Wayne Fontana & The Mindbenders:
Santana with Michelle Branch:
The Magic Numbers:
My friend and I went to the state park today and swam in
their our ginormous pool. It was enormously refreshing.
As Salon points out, and as I’ve been saying for years. New Jersey voters apparently prefer to vote on personality, not actual issues that affect their lives:
“We just had the worst financial decline in my lifetime, and there were really, really bad actors involved in it,” Booker says. “The mortgage lending agencies, ratings agencies, undercapitalized insurance companies. All of these things are egregious things that from a public policy perspective we must take action on.”
You’ll notice Booker didn’t include “banks” on that list. And those who have done battle with him in the rough-and-tumble world of Newark politics (the documentary about the 2002 campaign that helped launch him to stardom was called “Street Fight”) are skeptical of his zeal to take on these bad actors.
“Cory’s definitely no Democrat but he plays the liberal game,” says Ronald Rice, the longtime Newark state senator whom Booker defeated in 2006. “His whole life is Wall Street and Silicon Valley. We picked that up when he first came here. He was always a part of the privatization movement.”
Booker’s critics point out that he collected over half a million dollars from the financial industry during that first, unsuccessful mayoral run against cartoonish machine pol Sharpe James. Since defeating Rice, James’ hand-picked successor, in 2006, Booker has overseen major layoffs of public employees, including over 150 cops in 2010. Murders are down substantially and the population is inching upward for the first time in decades, prompting talk of a revival, but unemployment, poverty and carjackings remain exceptionally high and public services are often maligned (even if tweeting at the mayor about an unplowed street can occasionally produce an encouraging response).
Booker is also a vocal fan of charter schools and “education reform.” He’s tight with New Jersey Gov. Chris Christie, a hero to conservatives for hurling rhetorical grenades at labor unions whenever the opportunity presents itself, and New York City Mayor and unabashed 1 percenter Michael Bloomberg, who (like many titans of big finance) is raising cash on Booker’s behalf.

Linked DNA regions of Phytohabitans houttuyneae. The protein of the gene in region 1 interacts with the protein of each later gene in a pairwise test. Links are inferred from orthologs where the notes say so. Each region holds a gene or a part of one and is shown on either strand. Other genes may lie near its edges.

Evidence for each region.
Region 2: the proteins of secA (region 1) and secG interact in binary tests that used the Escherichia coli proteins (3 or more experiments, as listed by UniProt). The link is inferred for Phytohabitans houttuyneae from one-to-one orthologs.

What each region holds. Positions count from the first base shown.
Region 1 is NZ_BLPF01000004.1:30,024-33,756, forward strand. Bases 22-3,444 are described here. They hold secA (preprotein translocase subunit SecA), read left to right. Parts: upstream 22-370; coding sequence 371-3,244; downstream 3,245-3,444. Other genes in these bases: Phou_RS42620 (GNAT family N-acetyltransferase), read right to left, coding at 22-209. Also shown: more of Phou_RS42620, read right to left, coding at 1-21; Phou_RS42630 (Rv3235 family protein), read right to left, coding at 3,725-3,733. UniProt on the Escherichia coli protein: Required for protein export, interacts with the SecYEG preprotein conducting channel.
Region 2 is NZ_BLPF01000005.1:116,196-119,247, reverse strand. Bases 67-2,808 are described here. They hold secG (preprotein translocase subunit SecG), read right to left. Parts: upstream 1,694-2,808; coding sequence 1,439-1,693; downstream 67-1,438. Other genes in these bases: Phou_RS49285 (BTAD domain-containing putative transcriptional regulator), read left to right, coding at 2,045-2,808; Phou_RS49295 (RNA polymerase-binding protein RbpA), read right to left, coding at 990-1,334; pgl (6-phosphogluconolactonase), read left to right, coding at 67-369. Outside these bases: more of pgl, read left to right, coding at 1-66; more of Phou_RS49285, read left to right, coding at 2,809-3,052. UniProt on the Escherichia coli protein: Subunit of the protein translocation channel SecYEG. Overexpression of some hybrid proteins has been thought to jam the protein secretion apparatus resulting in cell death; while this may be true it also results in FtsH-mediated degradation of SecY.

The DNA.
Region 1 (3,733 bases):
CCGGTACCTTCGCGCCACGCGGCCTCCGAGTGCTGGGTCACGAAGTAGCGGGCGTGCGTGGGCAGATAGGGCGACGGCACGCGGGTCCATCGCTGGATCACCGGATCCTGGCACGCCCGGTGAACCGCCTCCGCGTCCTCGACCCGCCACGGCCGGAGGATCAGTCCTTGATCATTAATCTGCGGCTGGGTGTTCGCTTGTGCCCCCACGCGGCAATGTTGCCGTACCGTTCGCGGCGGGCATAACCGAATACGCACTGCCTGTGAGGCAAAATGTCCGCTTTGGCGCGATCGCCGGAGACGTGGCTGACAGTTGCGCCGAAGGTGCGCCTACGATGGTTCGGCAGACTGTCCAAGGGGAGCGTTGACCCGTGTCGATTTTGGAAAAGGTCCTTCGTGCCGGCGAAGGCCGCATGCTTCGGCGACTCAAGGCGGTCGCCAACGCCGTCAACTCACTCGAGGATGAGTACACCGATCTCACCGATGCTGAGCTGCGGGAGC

And yet, for all of this, one other thing is true about Cory Booker that neither he nor his opponents can deny: Rather than revolting against him, New Jersey Democrats have gone all in.
The reason? As Booker puts it, switching to the third person, “Because he’s gonna win. Our internals reflect that.”
No one does a movie review quite like the Onion:
That’s why this was such a brilliant commercial!
This does not surprise me. Singing harmony is one of the best highs ever:
July 8, 2013 — When people sing in a choir their heart beats are synchronised, so that the pulse of choir members tends to increase and decrease in unison. This has been shown by a study from the Sahlgrenska Academy at University of Gothenburg that examined the health effects for choir members.
In the research project “Kroppens Partitur” (The Body’s Musical Score), researchers at the Sahlgrenska Academy are studying how music, in purely biological terms, affects our body and our health. The object is to find new forms where music may be used for medical purposes, primarily within rehabilitation and preventive care.
In the latest study, published in the open-access journal Frontiers in Neuroscience, the research group is able to show how the musical structure influences the heart rate of choir members.
In December 2012, Björn Vickhoff and his research group brought together fifteen 18-year-olds at Hvitfeltska High School in Gothenburg and arranged for them to perform three different choral exercises: monotone humming, singing the well-known Swedish hymn “Härlig är Jorden” (Lovely is the Earth) as well as the chanting of a slow mantra. The heart rhythm of the choir members was registered as they performed in each case.
The results from the study show that the music’s melody and structure has a direct link is linked to the cardiac activity of the individual choir member; to sing in unison has a synchronising effect so that the heart rate of the singers tends to increase and decrease at the same time.
Of course, it’s highly unlikely anything will actually come of it, which is the problem. These arrangements are so common in politics, they’re hardly worth mentioning — because no one is ever successfully prosecuted:
The Federal Election Commission is asking former presidential candidate Rick Santorum, Iowa evangelical leader Bob Vander Plaats and an anti-gay marriage organization to tell the agency why it should not investigate an allegation that they violated campaign finance limits during the last election.
The complaint, brought by Fred Karger, a gay rights activist who ran a quixotic campaign for the Republican presidential nomination in 2012, accuses Santorum of coordinating with the National Organization for Marriage to pay $1 million to Vander Plaats to endorse him, with the money eventually going for ads backing Santorum. That would be a violation of campaign finance law.
Head of the group the Family Leader, Vander Plaats is an influential member of Iowa’s evangelical community who got a reputation as a kingmaker after he endorsed former Arkansas Gov. Mike Huckabee, the surprise winner of the 2008 caucuses. So there was considerable competition among last year’s contenders for the GOP presidential nomination to win his backing.
Vander Plaats endorsed Santorum two weeks before the caucuses. Santorum eked out a victory overeventual nominee Mitt Romney at the caucuses, propelling his long shot campaign towards being a more serious contender.
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